Formula Troubleshooting—Anhydrous Product Instability

Oct 1, 2012 | Contact Author | By: Peter Tsolis, The Estée Lauder Companies; and Richard Riggs, Next Step Laboratories
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Title: Formula Troubleshooting—Anhydrous Product Instability
anhydrousx lipstickx foundationx crystallizationx steric hindrancex disruptionx
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Although a basic lipstick may look like an easy product to formulate, there are as many pitfalls and details that will affect the final product as there are with emulsions. This is not only true for lipsticks, but also for any anhydrous products that require a variety of materials to coincide and achieve homogeneity. Developing these products requires understanding the physical characteristics of the ingredients as well as the mechanical process required to manufacture the product. Two essential material characteristics to consider are the ingredient’s melting point and its solubility behavior.

Many anhydrous products are mixtures of oils, esters, fatty alcohols, waxes, preservatives, fragrances and various pigments.1 Combining these materials is a complex undertaking, and varying the concentration even slightly changes the dynamics and aesthetics of the final product; in the worst cases, it causes instability. Some examples of this can be seen when formulating lipsticks, solid foundations, lip balms and other hot pour products where melting and pouring into molds or packaging develops the structure. Formulators must therefore pay close attention to several stability parameters, notably sweating, bleeding, separation, streaking and softening.2 All of these issues cannot be addressed, therefore this column will concentrate on crystallization, whose disruption can often lead to some of these instabilities.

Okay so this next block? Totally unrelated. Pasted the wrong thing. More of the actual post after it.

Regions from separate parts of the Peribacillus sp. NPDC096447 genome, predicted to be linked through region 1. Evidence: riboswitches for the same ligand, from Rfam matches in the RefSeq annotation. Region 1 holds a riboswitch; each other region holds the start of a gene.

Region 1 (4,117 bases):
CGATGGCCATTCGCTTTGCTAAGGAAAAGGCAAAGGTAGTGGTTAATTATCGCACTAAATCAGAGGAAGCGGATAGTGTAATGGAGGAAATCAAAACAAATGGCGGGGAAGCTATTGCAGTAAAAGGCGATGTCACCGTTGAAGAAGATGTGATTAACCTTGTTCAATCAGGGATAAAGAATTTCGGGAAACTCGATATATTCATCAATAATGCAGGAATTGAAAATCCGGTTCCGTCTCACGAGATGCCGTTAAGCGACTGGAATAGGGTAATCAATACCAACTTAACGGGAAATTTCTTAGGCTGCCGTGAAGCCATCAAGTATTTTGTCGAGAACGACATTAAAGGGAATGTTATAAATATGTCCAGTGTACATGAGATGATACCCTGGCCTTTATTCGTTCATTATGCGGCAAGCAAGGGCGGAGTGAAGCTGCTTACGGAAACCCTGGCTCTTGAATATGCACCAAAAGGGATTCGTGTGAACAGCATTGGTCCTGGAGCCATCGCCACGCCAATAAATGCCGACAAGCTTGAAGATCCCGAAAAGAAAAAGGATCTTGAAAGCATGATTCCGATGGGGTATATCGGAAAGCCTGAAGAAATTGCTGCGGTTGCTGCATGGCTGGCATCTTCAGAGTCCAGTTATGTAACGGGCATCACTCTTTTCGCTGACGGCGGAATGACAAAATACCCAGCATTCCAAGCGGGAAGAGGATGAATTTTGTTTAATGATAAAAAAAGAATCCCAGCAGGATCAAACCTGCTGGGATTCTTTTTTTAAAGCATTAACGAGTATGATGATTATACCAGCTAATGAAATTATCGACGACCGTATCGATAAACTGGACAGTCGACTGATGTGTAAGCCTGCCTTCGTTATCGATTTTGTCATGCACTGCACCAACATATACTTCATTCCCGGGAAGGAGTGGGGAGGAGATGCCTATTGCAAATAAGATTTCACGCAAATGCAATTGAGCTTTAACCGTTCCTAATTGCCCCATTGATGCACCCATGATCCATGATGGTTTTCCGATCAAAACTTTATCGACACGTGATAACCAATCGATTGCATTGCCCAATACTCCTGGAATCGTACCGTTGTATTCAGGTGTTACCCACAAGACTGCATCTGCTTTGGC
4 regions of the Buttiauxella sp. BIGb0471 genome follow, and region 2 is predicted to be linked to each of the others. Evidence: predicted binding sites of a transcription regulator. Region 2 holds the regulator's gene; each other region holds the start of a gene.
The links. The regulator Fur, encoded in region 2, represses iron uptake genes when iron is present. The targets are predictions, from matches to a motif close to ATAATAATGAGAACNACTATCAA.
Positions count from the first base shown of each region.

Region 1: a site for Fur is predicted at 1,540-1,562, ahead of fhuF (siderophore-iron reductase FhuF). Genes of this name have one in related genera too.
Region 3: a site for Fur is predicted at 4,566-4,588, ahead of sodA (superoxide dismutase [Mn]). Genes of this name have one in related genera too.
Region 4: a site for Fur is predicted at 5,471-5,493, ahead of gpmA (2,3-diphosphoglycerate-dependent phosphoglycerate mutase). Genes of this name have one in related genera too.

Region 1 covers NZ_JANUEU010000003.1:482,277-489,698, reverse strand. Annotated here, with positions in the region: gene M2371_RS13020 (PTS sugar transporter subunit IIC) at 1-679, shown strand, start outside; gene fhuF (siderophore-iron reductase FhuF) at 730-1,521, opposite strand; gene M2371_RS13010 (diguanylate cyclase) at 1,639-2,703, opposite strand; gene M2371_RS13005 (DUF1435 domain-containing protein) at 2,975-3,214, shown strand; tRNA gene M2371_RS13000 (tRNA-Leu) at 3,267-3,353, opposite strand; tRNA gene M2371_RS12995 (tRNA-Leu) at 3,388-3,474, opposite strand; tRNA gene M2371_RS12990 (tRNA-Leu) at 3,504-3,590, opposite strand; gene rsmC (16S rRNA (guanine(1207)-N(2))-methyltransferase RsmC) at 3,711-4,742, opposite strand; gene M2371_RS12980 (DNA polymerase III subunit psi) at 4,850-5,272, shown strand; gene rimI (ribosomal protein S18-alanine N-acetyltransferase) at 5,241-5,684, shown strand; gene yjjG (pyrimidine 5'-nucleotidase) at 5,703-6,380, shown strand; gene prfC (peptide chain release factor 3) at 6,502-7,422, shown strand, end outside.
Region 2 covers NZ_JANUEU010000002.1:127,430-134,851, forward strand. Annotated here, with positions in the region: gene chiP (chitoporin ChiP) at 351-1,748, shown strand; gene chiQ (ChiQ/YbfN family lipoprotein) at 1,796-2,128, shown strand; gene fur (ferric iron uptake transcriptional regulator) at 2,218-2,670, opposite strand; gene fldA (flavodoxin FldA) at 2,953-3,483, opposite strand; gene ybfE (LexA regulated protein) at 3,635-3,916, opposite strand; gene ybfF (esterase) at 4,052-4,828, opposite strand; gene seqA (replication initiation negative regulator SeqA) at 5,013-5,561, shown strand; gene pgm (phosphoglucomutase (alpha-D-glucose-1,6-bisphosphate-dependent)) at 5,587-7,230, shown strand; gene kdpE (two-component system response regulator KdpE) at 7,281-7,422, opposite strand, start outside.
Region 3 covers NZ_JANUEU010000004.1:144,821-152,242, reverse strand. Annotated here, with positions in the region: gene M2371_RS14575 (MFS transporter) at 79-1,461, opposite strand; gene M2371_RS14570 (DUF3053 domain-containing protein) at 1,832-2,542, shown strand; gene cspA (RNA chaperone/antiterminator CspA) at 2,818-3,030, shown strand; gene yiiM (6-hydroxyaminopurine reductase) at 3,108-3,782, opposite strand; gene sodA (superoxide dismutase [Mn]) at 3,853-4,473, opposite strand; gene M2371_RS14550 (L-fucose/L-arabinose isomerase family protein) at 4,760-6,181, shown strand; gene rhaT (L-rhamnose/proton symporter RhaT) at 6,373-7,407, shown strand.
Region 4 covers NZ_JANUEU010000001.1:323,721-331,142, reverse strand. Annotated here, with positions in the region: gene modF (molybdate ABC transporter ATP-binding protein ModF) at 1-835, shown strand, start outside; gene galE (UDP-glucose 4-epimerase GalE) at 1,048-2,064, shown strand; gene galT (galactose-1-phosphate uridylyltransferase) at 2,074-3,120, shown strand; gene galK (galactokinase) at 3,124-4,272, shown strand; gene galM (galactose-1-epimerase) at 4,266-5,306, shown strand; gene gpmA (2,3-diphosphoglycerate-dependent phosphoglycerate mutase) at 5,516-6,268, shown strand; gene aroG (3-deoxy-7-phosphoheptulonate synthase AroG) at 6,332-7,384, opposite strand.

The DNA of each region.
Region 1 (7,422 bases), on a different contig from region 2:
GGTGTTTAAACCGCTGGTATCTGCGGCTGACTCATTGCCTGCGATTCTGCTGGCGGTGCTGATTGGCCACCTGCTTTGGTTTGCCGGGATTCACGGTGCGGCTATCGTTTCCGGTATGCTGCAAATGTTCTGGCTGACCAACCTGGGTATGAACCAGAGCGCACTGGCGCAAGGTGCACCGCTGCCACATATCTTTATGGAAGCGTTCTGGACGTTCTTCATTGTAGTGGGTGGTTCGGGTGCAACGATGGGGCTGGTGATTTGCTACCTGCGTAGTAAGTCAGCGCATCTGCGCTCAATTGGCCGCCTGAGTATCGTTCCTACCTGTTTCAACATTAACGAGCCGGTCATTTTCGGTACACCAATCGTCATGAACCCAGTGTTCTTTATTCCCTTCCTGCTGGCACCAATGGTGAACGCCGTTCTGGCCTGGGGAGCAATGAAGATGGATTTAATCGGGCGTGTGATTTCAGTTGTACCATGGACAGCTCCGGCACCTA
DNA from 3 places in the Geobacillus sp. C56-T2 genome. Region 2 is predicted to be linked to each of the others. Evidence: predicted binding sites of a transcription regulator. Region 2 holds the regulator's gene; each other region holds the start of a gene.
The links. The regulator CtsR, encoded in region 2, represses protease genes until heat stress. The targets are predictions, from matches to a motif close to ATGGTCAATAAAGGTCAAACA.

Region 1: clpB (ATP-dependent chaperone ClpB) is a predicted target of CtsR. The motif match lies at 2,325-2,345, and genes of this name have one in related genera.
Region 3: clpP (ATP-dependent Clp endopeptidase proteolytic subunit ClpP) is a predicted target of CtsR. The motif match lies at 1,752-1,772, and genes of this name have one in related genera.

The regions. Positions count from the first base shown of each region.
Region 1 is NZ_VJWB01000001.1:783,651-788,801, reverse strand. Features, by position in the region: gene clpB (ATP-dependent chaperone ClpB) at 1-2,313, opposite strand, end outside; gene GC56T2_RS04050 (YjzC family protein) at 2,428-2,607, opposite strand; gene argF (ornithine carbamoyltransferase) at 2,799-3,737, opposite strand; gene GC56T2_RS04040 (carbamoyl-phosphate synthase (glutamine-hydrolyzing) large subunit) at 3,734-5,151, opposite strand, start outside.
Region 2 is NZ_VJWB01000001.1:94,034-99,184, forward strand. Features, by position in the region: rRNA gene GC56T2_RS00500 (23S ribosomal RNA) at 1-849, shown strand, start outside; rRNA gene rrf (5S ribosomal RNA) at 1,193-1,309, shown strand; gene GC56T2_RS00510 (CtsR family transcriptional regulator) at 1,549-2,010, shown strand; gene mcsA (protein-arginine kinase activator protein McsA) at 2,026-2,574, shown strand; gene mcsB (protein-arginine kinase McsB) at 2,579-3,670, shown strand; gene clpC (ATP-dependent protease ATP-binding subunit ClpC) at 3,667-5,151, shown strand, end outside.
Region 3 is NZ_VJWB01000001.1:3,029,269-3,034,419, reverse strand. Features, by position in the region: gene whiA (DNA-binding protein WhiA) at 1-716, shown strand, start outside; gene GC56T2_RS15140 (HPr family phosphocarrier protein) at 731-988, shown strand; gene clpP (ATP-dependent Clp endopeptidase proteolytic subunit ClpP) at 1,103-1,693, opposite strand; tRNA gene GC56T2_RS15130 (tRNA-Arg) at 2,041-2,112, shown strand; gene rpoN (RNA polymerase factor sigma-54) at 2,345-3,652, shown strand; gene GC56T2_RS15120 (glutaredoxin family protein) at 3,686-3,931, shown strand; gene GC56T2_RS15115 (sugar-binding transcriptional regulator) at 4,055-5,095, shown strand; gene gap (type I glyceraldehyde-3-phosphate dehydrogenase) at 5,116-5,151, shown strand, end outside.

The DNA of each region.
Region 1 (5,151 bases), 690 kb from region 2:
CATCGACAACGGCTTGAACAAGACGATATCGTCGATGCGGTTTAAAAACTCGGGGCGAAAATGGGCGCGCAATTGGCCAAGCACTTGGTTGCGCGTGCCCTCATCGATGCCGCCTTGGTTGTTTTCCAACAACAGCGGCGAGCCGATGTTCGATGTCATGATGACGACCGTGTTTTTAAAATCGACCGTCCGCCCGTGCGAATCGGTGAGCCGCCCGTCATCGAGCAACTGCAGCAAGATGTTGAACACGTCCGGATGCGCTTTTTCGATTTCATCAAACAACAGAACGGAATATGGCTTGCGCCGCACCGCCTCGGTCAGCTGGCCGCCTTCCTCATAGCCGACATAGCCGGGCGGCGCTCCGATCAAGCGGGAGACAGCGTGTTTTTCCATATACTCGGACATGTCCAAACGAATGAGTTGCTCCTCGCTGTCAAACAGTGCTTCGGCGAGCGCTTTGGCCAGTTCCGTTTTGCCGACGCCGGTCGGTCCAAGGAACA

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Differential Scanning Calorimetry (DSC) Test

The DSC test measures the difference in heat flow between a reference sample and test sample. As the test sample is heated and cooled, it will undergo phase transitions. The DSC test uses a temperature program that increases and decreases temperature linearly as a function of time. By conducting this test, the amount of heat absorbed or released during such transitions can be measured. DSC is used to measure material and product properties such as melting point, crystallization events and glass transition temperatures (Tg).

Biography: Peter Tsolis, The Estée Lauder Companies

Peter Tsolis

Peter Tsolis has held various positions within The Estée Lauder Companies R&D for the past 14 years, ranging from innovation to business and brand development. He is an active member of the Society of Cosmetic Chemists and has presented on skin care formulation, delivery systems and new technology. His research interests include innovative technology, optimizing formulas and marketing.

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